Just 2 weeks left until WWDC. Will it be as disruptive this year as last? Probably no new programming languages although all the buzz suggests Swift will update to version 2.0 and include major new features. I’m guessing that 1.x will persist for App Store submission until around September.
Regardless of what’s announced, I’m going to present a webcast that I’ve tentatively titled “So that happened: Cool stuff about new Swift features” on June 18th at 1PM ET. I’ll link up the Pearson landing page when we get closer to the event for anyone who wants to pre-register.
At WWDC, it would be nice to finally see a TV API, although I’m not holding my breath. Rumors point to new streaming media services further expanding Apple’s presence in this contested arena but nothing much about developer-facing APIs.
Otherwise I’m ready for iOS 9 and OS X 10.11 to be a thing. There’s a certain satisfaction in there even being a 10.10. I remember skepticism when I predicted that after 10.9, Apple would move to 10.10 instead of rounding up to 11.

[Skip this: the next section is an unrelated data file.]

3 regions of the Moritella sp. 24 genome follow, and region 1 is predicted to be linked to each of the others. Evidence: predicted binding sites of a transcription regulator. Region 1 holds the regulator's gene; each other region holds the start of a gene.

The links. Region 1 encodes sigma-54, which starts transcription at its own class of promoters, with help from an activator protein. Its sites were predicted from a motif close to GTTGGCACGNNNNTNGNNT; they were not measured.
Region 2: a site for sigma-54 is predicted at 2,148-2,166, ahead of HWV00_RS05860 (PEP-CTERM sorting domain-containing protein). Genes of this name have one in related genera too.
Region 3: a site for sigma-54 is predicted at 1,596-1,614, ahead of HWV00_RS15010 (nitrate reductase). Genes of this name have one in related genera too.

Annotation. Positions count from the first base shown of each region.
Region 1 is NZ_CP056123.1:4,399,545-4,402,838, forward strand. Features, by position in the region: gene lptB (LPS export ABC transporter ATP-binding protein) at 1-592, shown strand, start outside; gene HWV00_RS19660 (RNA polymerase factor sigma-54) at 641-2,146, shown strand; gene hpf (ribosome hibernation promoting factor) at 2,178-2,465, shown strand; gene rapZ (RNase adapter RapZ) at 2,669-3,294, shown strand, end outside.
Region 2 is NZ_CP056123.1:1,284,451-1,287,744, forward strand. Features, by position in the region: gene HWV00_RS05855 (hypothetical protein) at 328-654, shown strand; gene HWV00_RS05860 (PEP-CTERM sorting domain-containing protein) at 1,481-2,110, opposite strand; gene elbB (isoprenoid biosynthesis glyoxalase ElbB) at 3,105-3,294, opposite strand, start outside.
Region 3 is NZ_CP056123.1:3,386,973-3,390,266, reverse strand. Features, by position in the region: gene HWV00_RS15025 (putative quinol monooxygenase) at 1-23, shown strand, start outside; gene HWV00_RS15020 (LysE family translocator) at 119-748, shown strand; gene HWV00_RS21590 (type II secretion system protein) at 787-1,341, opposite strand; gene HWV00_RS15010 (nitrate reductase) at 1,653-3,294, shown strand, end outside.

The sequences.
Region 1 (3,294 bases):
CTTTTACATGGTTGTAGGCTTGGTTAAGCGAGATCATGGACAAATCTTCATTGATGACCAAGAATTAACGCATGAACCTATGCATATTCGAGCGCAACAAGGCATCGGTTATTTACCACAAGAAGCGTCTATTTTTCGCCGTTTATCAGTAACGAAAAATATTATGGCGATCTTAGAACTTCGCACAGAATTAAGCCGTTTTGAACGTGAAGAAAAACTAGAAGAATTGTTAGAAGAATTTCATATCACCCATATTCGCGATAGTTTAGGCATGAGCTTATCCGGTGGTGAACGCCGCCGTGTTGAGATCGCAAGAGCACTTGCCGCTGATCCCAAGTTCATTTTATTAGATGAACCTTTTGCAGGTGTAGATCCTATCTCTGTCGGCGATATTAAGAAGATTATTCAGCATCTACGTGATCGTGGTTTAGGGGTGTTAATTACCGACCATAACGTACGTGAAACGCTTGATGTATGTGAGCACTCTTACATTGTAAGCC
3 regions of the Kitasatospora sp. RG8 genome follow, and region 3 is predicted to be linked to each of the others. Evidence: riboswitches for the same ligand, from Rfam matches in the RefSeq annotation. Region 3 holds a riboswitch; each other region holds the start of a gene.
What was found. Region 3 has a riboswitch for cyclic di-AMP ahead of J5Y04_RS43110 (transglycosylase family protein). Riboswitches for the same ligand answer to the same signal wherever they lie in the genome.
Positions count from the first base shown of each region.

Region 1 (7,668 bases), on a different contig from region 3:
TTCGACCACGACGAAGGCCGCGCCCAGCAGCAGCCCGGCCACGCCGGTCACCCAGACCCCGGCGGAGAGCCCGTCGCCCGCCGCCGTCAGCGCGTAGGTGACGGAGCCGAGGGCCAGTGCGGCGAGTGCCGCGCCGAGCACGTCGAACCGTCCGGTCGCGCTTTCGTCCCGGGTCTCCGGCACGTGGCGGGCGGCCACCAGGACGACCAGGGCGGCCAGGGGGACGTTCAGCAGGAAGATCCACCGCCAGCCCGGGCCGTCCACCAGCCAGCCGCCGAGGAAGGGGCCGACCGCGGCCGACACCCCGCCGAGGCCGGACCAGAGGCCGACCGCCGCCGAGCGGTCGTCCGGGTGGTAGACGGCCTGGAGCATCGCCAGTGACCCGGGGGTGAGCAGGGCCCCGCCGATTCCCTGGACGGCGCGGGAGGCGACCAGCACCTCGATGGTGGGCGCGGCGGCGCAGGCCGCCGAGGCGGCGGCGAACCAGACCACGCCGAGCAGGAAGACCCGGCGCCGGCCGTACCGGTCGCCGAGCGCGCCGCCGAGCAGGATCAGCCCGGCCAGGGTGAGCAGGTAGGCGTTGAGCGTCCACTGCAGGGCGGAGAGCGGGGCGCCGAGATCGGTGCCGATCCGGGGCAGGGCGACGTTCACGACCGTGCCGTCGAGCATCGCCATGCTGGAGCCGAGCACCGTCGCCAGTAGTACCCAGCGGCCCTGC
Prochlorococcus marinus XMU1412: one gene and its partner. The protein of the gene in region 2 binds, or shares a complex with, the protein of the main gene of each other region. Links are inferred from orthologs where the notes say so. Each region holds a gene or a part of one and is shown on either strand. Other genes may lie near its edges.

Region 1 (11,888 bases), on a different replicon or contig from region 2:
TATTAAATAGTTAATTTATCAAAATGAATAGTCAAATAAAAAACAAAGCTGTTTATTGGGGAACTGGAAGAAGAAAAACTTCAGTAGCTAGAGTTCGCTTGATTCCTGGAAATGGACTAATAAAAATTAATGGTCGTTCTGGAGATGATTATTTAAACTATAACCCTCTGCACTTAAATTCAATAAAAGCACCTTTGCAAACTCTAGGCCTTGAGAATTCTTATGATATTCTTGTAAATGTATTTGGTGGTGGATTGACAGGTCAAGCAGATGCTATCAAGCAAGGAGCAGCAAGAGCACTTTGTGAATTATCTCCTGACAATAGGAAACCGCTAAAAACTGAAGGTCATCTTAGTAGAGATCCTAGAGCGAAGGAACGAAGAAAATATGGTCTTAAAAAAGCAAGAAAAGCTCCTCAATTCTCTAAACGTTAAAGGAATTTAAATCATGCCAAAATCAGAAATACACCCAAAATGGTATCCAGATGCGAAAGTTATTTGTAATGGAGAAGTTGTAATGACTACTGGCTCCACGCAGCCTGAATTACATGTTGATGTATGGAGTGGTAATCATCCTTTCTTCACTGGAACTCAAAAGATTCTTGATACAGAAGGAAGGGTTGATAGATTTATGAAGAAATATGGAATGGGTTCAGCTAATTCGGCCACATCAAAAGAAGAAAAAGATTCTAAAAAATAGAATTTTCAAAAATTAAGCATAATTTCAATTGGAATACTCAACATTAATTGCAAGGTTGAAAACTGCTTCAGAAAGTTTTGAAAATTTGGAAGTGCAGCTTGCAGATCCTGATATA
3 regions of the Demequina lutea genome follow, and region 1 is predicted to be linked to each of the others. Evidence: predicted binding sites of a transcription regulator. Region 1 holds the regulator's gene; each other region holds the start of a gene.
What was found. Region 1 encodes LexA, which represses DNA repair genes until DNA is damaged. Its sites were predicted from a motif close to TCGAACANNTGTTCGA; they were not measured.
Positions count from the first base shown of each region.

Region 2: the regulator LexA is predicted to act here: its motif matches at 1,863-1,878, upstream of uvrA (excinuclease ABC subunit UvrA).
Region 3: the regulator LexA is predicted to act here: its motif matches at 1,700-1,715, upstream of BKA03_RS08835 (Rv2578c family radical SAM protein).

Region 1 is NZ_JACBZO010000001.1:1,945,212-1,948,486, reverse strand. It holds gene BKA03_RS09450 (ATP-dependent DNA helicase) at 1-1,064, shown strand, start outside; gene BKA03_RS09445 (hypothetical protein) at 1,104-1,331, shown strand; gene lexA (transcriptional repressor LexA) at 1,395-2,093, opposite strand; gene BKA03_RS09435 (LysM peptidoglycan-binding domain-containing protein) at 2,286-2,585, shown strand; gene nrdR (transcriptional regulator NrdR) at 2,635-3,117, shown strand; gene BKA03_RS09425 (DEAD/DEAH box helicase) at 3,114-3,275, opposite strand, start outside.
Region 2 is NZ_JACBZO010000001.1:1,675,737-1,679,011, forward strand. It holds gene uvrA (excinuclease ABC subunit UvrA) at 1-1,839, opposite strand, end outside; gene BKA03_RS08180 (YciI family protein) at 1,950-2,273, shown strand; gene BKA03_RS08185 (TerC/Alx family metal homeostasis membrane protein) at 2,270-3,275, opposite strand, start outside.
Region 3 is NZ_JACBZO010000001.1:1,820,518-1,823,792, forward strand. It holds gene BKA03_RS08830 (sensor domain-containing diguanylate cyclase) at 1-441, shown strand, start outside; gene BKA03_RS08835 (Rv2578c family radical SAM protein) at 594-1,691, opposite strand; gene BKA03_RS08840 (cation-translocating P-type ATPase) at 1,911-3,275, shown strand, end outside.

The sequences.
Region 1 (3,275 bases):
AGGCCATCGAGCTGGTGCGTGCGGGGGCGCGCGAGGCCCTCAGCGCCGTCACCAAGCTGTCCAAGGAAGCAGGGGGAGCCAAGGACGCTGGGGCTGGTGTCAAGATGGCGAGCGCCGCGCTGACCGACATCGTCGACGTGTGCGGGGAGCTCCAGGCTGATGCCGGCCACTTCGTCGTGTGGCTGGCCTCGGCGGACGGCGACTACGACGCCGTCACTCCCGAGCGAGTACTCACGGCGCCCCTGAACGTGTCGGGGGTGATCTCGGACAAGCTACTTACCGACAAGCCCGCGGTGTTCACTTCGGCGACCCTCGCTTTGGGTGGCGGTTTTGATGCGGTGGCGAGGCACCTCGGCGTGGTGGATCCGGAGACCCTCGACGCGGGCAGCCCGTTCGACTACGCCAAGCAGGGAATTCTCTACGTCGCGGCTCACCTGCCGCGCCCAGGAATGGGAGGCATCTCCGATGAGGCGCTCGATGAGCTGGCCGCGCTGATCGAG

I expect there will continue to be a big focus on the new watch, Research and Health Kit at WWDC. Swift, iCloud storage, Metal development, internationalization, App Store, and power optimization (battery power that is, not the power of awesome) are likely session focuses in addition to whatever new tech gets introduced. Lesson: Avoid pre-writing posts too far in advance. A preliminary schedule for WWDC has been posted.
Anticipating WWDC creates an atmosphere of both fear and excitement. I really wish Apple would consider moving it to late Winter or early Spring to take some of the pressure off the death-march to Christmas Sales.
MacPaw, the people who brought you CleanMyMac, have announced DevMate, which includes support for sale and distribution outside the Mac App Store. It seems to offer a combination of product licensing, Sparkle-like app updates, user feedback support and crash reporting in addition to industry standard analytics.
Normally “maker of CleanMyMac” wouldn’t be a big selling point but the feature set looks surprisingly interesting, especially since in-store sales can be quite limiting.
Pricing starts at a free level, with up to 1000 current users, 500 deliveries, and 50 activations per month. Activations are “the number of activated copies during payment period”, which I assume corresponds to sales. The price then ramps up from $39/month (about 3 sales a day, if I’m doing the math right), with increments to the activation numbers, active users, and updates at each level.
More information at the DevMate website, along with a bunch of testimonials.